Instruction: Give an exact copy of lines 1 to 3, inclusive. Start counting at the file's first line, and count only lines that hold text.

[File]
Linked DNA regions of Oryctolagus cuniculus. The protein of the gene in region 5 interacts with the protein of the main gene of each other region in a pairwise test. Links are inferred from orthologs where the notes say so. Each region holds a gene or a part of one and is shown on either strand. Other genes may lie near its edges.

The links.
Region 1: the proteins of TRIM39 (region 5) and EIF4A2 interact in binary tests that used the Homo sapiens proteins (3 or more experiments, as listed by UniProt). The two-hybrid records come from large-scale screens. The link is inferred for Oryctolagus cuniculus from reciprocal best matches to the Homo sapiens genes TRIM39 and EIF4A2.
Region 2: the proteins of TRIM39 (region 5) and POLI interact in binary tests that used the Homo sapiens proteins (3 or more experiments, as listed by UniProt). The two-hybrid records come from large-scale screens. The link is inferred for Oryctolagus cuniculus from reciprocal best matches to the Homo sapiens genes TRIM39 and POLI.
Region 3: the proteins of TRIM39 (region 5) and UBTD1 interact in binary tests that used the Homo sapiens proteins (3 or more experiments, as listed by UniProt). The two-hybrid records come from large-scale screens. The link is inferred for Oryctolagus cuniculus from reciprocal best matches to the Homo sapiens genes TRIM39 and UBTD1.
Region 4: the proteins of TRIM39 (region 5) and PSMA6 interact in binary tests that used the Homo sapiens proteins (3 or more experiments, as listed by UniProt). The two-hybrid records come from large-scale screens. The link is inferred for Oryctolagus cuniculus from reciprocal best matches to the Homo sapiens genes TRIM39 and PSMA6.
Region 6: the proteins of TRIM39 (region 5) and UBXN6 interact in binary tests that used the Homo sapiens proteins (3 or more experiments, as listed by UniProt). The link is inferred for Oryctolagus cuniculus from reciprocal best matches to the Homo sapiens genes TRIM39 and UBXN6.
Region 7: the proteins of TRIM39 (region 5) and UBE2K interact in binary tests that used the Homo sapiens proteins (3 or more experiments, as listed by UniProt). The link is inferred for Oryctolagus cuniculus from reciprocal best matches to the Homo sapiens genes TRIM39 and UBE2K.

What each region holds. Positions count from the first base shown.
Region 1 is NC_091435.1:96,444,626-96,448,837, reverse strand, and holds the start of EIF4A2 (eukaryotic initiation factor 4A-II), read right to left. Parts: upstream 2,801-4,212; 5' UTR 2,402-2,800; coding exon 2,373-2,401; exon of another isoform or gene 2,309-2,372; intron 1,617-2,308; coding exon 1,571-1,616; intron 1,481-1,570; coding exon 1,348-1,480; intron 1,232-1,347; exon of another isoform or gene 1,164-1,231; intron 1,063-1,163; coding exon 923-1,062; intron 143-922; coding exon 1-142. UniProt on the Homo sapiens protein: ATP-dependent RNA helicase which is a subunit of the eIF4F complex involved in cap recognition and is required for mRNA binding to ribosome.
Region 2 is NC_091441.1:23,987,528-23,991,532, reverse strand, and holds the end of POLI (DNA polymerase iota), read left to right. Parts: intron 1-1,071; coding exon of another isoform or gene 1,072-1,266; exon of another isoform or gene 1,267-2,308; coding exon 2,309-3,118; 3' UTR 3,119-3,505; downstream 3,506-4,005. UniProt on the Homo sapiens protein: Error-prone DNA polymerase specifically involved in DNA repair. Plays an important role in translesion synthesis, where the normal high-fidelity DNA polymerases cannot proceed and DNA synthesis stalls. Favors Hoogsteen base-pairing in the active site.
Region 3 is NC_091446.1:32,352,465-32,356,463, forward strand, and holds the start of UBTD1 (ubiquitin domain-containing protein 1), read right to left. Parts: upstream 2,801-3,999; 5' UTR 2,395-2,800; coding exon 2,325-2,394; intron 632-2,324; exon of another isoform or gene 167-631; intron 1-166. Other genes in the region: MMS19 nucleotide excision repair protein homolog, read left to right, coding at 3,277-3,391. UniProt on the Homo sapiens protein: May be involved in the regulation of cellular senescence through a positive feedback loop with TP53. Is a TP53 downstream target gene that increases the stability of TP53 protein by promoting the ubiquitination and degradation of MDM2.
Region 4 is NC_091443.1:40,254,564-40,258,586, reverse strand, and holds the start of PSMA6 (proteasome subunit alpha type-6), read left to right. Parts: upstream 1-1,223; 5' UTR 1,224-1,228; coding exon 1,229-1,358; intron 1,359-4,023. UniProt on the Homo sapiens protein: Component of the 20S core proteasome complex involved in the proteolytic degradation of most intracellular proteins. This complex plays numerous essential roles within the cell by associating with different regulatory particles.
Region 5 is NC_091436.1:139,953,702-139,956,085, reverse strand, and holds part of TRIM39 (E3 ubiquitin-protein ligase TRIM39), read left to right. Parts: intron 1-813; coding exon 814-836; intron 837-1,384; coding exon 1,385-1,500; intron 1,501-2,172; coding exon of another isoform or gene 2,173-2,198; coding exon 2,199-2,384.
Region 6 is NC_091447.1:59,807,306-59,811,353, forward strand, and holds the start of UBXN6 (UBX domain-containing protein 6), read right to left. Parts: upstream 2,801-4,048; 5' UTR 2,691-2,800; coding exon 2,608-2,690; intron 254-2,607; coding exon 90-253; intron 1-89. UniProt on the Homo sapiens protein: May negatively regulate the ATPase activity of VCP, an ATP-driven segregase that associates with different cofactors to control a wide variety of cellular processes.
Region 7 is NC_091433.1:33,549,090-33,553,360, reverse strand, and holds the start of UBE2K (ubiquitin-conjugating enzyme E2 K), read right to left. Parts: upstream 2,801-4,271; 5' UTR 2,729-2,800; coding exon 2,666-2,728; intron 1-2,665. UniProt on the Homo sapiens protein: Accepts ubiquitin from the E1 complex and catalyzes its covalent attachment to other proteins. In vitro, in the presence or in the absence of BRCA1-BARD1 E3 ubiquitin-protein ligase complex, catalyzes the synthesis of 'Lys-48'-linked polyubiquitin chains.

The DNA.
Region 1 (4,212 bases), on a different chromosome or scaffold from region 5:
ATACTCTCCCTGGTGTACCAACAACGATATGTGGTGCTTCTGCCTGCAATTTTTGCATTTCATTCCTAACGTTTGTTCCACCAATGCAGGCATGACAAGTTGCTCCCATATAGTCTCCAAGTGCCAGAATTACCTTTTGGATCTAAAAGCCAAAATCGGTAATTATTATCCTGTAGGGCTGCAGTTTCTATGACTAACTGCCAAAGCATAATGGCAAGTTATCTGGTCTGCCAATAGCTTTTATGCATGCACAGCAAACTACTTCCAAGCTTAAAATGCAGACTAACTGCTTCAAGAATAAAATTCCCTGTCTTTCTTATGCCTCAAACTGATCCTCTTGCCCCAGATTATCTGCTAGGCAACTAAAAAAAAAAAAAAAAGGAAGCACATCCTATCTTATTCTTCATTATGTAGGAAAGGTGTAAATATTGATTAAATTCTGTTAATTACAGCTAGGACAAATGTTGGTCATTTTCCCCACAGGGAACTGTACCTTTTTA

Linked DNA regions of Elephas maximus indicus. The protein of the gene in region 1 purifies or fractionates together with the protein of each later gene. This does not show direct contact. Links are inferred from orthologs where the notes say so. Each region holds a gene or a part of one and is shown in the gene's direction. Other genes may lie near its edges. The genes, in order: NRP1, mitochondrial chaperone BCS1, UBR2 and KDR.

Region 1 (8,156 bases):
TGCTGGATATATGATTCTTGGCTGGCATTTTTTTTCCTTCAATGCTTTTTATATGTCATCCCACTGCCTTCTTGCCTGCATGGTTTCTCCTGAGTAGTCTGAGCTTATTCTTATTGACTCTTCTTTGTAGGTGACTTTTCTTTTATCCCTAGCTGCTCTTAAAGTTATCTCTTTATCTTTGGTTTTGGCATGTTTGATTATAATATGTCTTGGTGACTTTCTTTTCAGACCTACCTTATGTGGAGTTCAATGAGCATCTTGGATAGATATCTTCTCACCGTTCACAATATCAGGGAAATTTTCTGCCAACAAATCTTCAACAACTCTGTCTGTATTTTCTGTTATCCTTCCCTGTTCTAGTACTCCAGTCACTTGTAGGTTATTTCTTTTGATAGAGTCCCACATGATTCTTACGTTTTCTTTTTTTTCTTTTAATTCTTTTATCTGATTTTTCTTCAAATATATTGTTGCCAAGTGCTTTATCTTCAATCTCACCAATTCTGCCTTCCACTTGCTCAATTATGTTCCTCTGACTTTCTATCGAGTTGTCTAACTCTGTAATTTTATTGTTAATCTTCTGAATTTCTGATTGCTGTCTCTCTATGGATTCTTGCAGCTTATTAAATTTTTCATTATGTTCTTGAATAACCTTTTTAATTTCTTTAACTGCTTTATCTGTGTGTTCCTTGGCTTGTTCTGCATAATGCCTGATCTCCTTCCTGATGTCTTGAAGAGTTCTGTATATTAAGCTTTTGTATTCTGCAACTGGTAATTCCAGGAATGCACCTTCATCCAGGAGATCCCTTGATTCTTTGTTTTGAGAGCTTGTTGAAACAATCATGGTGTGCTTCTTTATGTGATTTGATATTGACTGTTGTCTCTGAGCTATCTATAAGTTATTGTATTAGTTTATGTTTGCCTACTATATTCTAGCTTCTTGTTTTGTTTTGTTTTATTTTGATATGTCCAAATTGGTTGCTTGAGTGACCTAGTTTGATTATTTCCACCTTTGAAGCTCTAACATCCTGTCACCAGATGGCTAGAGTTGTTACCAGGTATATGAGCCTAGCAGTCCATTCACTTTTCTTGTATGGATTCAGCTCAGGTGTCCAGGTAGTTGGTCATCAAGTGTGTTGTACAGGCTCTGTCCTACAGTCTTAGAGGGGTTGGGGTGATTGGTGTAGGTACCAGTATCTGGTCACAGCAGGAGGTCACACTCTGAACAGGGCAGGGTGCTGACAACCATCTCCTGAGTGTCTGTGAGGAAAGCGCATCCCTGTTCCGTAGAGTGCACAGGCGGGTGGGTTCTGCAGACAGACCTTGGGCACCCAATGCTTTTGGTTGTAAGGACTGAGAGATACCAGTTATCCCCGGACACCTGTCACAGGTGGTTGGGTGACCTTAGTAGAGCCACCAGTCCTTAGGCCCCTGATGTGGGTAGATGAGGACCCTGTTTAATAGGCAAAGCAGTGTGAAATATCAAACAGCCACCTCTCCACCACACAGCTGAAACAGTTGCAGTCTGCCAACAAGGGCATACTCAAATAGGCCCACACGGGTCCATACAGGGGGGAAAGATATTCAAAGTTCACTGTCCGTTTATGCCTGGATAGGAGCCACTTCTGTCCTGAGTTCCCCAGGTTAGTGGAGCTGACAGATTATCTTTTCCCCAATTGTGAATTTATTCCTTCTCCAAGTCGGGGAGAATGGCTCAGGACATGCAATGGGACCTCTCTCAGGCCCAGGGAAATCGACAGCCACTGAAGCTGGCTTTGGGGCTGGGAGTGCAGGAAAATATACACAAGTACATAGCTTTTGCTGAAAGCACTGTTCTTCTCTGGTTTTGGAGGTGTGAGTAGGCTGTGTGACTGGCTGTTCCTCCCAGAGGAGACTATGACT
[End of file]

Linked DNA regions of Oryctolagus cuniculus. The protein of the gene in region 5 interacts with the protein of the main gene of each other region in a pairwise test. Links are inferred from orthologs where the notes say so. Each region holds a gene or a part of one and is shown on either strand. Other genes may lie near its edges.

The links.
Region 1: the proteins of TRIM39 (region 5) and EIF4A2 interact in binary tests that used the Homo sapiens proteins (3 or more experiments, as listed by UniProt). The two-hybrid records come from large-scale screens. The link is inferred for Oryctolagus cuniculus from reciprocal best matches to the Homo sapiens genes TRIM39 and EIF4A2.